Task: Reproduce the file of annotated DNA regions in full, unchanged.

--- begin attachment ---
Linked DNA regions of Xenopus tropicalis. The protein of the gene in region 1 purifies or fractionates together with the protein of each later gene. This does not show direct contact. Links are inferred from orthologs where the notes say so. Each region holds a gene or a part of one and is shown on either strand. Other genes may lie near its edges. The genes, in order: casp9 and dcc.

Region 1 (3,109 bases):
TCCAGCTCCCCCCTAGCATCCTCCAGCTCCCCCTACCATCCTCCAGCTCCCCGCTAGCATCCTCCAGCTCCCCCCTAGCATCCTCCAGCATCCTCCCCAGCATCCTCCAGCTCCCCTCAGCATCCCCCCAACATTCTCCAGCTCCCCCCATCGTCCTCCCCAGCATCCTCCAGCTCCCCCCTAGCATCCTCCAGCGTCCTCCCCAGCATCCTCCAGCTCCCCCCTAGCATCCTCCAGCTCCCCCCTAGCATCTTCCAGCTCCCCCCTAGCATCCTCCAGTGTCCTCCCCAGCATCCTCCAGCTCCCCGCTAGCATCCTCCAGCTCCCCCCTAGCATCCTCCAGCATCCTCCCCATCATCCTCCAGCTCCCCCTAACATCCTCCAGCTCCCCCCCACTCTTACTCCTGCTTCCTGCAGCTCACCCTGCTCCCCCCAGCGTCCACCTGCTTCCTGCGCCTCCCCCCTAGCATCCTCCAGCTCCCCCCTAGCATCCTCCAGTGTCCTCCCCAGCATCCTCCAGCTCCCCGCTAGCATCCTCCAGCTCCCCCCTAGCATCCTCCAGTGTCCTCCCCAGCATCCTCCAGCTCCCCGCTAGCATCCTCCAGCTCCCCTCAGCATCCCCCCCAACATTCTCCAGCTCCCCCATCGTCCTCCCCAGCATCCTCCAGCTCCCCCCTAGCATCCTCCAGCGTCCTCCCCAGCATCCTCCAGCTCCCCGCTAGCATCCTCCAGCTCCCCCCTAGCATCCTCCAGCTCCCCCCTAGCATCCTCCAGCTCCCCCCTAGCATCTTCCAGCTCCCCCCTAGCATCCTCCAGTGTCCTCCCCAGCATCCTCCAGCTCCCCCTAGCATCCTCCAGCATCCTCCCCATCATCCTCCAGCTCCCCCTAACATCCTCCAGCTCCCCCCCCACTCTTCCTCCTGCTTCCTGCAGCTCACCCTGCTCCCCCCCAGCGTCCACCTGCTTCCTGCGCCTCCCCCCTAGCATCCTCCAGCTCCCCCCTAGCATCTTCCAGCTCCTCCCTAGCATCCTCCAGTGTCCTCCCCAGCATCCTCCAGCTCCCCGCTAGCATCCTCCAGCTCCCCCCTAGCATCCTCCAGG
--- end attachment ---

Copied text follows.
Linked DNA regions of Xenopus tropicalis. The protein of the gene in region 1 purifies or fractionates together with the protein of each later gene. This does not show direct contact. Links are inferred from orthologs where the notes say so. Each region holds a gene or a part of one and is shown on either strand. Other genes may lie near its edges. The genes, in order: casp9 and dcc.

Region 1 (3,109 bases):
TCCAGCTCCCCCCTAGCATCCTCCAGCTCCCCCTACCATCCTCCAGCTCCCCGCTAGCATCCTCCAGCTCCCCCCTAGCATCCTCCAGCATCCTCCCCAGCATCCTCCAGCTCCCCTCAGCATCCCCCCAACATTCTCCAGCTCCCCCCATCGTCCTCCCCAGCATCCTCCAGCTCCCCCCTAGCATCCTCCAGCGTCCTCCCCAGCATCCTCCAGCTCCCCCCTAGCATCCTCCAGCTCCCCCCTAGCATCTTCCAGCTCCCCCCTAGCATCCTCCAGTGTCCTCCCCAGCATCCTCCAGCTCCCCGCTAGCATCCTCCAGCTCCCCCCTAGCATCCTCCAGCATCCTCCCCATCATCCTCCAGCTCCCCCTAACATCCTCCAGCTCCCCCCCACTCTTACTCCTGCTTCCTGCAGCTCACCCTGCTCCCCCCAGCGTCCACCTGCTTCCTGCGCCTCCCCCCTAGCATCCTCCAGCTCCCCCCTAGCATCCTCCAGTGTCCTCCCCAGCATCCTCCAGCTCCCCGCTAGCATCCTCCAGCTCCCCCCTAGCATCCTCCAGTGTCCTCCCCAGCATCCTCCAGCTCCCCGCTAGCATCCTCCAGCTCCCCTCAGCATCCCCCCCAACATTCTCCAGCTCCCCCATCGTCCTCCCCAGCATCCTCCAGCTCCCCCCTAGCATCCTCCAGCGTCCTCCCCAGCATCCTCCAGCTCCCCGCTAGCATCCTCCAGCTCCCCCCTAGCATCCTCCAGCTCCCCCCTAGCATCCTCCAGCTCCCCCCTAGCATCTTCCAGCTCCCCCCTAGCATCCTCCAGTGTCCTCCCCAGCATCCTCCAGCTCCCCCTAGCATCCTCCAGCATCCTCCCCATCATCCTCCAGCTCCCCCTAACATCCTCCAGCTCCCCCCCCACTCTTCCTCCTGCTTCCTGCAGCTCACCCTGCTCCCCCCCAGCGTCCACCTGCTTCCTGCGCCTCCCCCCTAGCATCCTCCAGCTCCCCCCTAGCATCTTCCAGCTCCTCCCTAGCATCCTCCAGTGTCCTCCCCAGCATCCTCCAGCTCCCCGCTAGCATCCTCCAGCTCCCCCCTAGCATCCTCCAGG